The AS is the UK self-argue lately body for ensuring that all advertisements, wherever they appear, are legal, decent, honest and truthful. The protection of consumers is at the heart of the Ass’s work. They aim to ensure that advertising does not mislead or offend. Advertising self-regulation in the UK The system is based on a contract between advertisers, agencies and the media that each will act in support of the highest standards in advertising. Compliance with the Codes and AS adjudications is binding on all advertisers.
It is not a voluntary system. The system is both self-regulatory (for non-broadcast advertising e. G. Press, poster, cinema, online) and co- regulatory (for TV and radio advertising). The Codes sit within a legal framework, which means that, where appropriate, they reflect the standards required in law, e. G. The Consumer Protection for Unfair Trading Regulations 2008 (CPRM) for misleading advertising. The Codes also contain additional protections that are not required under law e. G. Rules related to taste and decency and social responsibility.
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The AS is responsible for administering five Advertising Codes and deals with more than 26,000 complaints per year. Just one complaint can cause the AS to launch an investigation and remove an advertisement, if the ad is found in breach of the Codes. For instance, if Bulldogs TV ad, had a viceroy that said “twit up to 8 meg broadband, more people can play, e-mail, download and talk, together, all at the same time. With Bulldog, unlimited phone calls to your network friends are included. To find out more about Bulldog Broadband packages call now on 0800 or visit bloodcurdling. Com.
Bulldog Broadband and Phone. ” Onscreen text said “Broadband speed is up to meg downstream. Subject to local availability and Bulldog phone line”. BIT complained the TV ad was misleading because, due to the technical limitations of high speed broadband revises, the maximum speed quoted would not be available to a significant number of people within the geographic areas in which the service was available. Figures were provided and showed that, as the length of line between a local exchange and a customer’s home increased the broadband speed that could be achieved by the customer decreased.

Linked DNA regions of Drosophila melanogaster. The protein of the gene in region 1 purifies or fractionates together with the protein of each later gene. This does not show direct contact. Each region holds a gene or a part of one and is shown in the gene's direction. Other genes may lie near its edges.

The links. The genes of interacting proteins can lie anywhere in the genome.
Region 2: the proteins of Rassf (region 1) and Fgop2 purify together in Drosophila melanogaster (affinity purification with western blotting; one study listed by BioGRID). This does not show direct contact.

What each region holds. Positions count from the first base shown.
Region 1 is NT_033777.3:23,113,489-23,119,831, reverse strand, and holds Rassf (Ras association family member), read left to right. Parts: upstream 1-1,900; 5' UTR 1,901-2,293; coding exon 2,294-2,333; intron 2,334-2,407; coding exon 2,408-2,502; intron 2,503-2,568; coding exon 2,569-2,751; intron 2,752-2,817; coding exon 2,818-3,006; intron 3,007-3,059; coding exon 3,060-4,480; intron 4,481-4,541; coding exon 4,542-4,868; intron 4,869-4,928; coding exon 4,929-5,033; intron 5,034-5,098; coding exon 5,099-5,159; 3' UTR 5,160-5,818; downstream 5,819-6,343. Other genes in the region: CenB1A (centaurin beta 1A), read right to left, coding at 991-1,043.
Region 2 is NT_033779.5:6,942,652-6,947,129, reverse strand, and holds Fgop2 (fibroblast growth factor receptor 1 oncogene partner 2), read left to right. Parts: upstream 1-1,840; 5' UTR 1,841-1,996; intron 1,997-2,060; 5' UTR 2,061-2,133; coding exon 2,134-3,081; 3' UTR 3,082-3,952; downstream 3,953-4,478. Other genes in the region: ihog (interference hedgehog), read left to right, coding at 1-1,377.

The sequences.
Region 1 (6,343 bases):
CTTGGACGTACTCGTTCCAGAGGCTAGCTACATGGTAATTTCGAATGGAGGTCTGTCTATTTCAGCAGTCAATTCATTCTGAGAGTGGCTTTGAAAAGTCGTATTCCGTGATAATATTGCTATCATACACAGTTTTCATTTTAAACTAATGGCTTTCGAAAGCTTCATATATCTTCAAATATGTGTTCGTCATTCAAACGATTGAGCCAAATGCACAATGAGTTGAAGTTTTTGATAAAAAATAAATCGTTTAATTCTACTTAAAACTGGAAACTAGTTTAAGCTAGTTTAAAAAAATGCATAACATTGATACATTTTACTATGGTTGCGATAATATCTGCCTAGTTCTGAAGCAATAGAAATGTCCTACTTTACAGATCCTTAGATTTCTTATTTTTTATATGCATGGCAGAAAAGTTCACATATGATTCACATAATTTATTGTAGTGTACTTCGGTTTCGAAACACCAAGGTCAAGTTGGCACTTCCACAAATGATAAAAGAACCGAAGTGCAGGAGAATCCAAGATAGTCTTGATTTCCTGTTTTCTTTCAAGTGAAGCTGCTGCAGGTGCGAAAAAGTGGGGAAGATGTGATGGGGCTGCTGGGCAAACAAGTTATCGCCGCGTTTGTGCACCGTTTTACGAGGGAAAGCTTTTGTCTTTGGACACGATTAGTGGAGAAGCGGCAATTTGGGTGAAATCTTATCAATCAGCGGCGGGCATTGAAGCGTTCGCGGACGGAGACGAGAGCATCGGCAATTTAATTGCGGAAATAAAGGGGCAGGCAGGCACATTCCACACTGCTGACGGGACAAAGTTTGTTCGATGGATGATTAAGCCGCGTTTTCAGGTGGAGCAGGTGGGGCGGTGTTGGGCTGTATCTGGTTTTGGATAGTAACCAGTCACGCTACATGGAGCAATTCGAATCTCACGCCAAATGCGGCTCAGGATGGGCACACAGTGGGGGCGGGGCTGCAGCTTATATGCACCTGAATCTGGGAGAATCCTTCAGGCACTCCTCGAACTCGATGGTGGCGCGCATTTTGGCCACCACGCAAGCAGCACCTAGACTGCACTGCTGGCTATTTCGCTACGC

They said broadband speeds Of 8 megabits per second (Mbps) or close to 8 Mbps could be achieved only by people who lived within 3 km of an exchange. Beyond that distance the achievable speed dropped rapidly because of unavoidable signal attenuation caused by line length and quality. The 35% of people who lived more than 3. 8 km from an exchange, for example, would get at best a 5 Mbps connection. They believed the prefix “up to” was not an adequate indication that a large proportion of customers could not get a service close to the headline speed.
Members of the public also said the TV ad was misleading because the broadband speed quoted was not achievable for all users. One said their connection had never exceeded 5 Mbps and while others believed technical limitations would prevent users from achieving the headline speed. Bulldog however would then be given an opportunity to respond to any lams made against them therefore saying our ads were in line with previous AS adjudications and CAP guidance, which required claims about broadband speeds to be preceded with the words “up to”, to indicate that the top speed might not be achieved by users.